Darker in colour. Definitely less Sherry characteristics on the nose than the previous release. There are of course the hallmarks of a whisky with final ageing in Sherry casks, but to my mind less sophisticated and with more of an alcohol whiff, through which nuts, fruits and vanilla can be detected. Tasted with an added splash of water I find this one slightly less complex than the Sherry Octaves. More of an alcohol burn (perhaps not so surprising considering the higher alcohol content). Richer but perhaps slightly less refined than its predecessor. If forced to choose between the two I would definitely go for Sherry Octaves, while both are still remarkably good.
“Heavily peated Optic malt”. Cask filling date 6/6 2011. Swedish oak from Småland, first fill Barrique. Bottled 6/10 2017. Casks 18 & 19/2011. 840 bottles.
Amber colour. A quite powerful nose with the by now expected hard peat and smoke notes. Under that I find spice and pepper as well as a dry oak tone. Always cask strength these whiskies needs some water to be fully enjoyable. This is a heavy and powerfull blend of malt and peat, with spice and oak coming into the fore. A not very subtle aftertaste of smoke and oak lingers for a long time. A nice whisky, but definitely a brew you should drink when you´re interested in something al dente.
“Heavily peated Optic malt”. Cask filling date sept – dec 2010. French oak (Quercus robur), and finalized in Bordeaux Barrique casks. Bottled 8/1 2018. Cask nr 4 & 23 – 25/2010. 1 685 bottles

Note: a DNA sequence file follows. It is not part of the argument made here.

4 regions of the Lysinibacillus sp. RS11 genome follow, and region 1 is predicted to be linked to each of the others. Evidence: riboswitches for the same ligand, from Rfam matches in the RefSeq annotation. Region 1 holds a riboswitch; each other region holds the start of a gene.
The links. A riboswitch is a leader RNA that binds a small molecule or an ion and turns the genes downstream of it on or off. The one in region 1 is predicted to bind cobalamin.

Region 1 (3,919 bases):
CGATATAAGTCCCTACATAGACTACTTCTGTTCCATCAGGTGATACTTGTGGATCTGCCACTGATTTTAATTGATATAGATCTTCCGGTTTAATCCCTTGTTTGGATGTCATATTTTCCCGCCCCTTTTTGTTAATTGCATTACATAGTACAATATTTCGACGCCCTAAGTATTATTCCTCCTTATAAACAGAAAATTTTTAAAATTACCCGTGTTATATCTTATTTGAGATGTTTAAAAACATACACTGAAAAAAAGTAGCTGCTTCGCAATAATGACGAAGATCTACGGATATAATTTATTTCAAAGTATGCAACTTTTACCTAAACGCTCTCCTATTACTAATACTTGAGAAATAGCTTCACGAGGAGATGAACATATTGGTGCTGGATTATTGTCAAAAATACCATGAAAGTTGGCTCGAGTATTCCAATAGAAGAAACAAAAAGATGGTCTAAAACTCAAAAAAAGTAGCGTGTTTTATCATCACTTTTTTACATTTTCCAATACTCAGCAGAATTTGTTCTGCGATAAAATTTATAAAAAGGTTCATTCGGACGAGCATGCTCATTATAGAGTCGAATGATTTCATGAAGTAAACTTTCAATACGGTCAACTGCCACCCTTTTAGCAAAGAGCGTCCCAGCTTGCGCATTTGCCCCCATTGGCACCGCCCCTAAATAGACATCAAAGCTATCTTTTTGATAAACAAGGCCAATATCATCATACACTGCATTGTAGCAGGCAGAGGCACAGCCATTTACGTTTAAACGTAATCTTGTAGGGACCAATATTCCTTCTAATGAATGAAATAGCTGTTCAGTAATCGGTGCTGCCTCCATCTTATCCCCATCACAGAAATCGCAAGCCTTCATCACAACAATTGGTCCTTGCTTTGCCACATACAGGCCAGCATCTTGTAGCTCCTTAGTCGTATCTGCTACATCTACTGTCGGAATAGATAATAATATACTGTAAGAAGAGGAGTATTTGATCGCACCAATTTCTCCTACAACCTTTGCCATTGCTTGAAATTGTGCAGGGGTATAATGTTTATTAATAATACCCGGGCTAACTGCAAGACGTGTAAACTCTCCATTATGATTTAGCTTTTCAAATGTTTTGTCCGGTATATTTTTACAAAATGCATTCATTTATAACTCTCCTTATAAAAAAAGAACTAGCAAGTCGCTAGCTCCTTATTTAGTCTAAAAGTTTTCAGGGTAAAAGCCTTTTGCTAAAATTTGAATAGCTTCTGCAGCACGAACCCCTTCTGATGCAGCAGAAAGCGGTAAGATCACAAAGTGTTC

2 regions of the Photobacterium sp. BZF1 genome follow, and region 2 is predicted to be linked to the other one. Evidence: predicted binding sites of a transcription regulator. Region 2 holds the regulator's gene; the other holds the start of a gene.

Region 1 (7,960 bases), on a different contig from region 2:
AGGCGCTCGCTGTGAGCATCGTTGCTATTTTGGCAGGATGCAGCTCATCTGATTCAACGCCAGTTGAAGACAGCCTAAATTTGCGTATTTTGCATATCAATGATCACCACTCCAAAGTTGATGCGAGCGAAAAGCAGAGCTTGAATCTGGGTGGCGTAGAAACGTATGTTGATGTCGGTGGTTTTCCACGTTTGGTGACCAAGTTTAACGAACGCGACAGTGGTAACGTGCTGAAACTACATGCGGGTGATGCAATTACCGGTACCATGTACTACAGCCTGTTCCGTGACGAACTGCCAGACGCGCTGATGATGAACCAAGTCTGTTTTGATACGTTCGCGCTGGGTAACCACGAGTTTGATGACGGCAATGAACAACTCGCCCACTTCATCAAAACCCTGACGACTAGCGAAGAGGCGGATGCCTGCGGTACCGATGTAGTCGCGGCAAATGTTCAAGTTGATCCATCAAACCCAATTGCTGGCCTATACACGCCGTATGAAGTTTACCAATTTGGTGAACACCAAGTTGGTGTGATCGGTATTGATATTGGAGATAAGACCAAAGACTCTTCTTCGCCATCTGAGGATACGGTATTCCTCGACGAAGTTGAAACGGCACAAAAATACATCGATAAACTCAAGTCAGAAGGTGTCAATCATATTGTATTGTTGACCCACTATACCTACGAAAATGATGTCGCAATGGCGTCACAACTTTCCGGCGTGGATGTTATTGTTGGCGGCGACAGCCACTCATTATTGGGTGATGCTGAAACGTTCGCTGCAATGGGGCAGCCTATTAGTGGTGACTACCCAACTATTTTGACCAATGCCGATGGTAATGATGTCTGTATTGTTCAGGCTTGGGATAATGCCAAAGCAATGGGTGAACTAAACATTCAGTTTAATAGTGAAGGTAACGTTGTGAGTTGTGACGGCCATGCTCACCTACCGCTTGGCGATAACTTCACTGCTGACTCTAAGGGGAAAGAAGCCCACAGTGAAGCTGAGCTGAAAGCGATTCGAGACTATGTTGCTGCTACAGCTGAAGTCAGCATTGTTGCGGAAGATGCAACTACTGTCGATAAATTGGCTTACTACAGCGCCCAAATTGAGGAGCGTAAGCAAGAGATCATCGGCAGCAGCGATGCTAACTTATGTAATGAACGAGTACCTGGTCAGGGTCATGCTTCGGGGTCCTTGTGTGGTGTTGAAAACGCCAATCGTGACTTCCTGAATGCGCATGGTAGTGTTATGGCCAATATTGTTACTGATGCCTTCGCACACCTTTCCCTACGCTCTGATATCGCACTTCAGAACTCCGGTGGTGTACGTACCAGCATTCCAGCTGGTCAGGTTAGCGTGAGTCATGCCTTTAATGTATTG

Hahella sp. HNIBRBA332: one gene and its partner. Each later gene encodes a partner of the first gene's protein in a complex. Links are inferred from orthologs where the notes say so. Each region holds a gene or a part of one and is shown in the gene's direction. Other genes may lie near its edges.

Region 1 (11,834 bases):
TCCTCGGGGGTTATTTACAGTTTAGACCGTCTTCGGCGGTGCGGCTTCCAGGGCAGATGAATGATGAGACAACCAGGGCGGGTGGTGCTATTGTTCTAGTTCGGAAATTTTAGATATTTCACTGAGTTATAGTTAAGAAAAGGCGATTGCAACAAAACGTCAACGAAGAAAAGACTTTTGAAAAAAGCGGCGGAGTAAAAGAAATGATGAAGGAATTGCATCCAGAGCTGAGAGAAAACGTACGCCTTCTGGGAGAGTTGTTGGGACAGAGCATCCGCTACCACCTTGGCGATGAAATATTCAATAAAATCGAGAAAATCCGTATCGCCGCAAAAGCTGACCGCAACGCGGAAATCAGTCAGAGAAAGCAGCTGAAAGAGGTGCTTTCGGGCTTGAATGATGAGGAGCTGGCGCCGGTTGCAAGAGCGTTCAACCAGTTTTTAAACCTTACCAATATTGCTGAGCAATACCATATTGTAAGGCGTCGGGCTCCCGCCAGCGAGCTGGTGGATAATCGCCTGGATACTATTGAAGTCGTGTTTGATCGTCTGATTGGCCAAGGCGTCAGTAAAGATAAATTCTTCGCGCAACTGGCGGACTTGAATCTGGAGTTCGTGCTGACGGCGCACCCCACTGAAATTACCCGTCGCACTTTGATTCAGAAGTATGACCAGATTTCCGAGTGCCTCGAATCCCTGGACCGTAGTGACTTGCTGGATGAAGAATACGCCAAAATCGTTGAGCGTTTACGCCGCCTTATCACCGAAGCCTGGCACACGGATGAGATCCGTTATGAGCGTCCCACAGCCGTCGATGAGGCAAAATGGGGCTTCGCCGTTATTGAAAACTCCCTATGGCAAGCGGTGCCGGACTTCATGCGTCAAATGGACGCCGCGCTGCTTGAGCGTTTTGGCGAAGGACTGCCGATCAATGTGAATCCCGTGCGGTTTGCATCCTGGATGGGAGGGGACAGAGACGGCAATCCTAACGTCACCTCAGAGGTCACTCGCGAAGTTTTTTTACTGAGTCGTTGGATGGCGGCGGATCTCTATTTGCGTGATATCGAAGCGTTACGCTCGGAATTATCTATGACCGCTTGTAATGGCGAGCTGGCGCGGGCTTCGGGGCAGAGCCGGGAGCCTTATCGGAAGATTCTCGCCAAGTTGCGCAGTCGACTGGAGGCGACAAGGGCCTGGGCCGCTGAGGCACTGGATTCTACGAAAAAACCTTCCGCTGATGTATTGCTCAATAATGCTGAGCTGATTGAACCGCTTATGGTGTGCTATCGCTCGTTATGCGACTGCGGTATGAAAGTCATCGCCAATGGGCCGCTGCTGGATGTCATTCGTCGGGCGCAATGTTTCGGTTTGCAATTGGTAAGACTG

Dark amber colour. A nose that attacks you with peat, smoke, wood and earthy notes. A real assault on the senses, hitting you hard. With their usual high proof, enjoyable tasting needs a generous dollop of water. Smoke, leather and peat dominates, ending on pepper and a lingering smoke. So much going on that you can go back endlessly and still get something new.
Definitely a whisky with lots of character, and an outlier even by Smögen standards. I have learnt to expect variations on their basic style, but this one is really something to chew on. Unique and adventurous, getting to taste it is a true blessing.
Single cask no 5, 64%.
Aged in an Oloroso Sherry hogshead cask from American white oak, from the 23rd of October 2011 to March 18 2018, this is one of only 422 bottles. For the first time made from locally sourced barley and as usual bottled at cask strength.
Deep golden colour. A nose beginning with strong but soft peat notes, followed by citrus and orange, as well as some hints of vanilla and spice and ending with lingering soft smoke. A splash of water is needed to really enjoy tasting a whisky of such high proof, rather than just anaestesizing your taste buds. I get malt, peat, and astringent oak, followed by citrus fruits, and ending with a long aftertaste of soft oak, smoke and peat.
Just happy to have been able to aquire two bottles of this extraordinary whisky. Sell-outs within seconds upon release are the rule, and an ordinary non-billionaire customer like myself is severely disadvantaged when it comes to the procurement of these rarities.
Smögen in the future.
The good thing is that Smögen distillery hasn´t shown any signs of adapting to market forces, instead continuing their voyage of nerdy experimentation. While the vision of leading man Caldenby is highly commendable it would be expected to crash against real world economic concerns pretty soon, ending in compromise and ultimately inferior products. Lets agree to hope that this never happens. So far no signs of this has been seen, and the product line continues to develop along the lines of an extraordinary savant mastermind.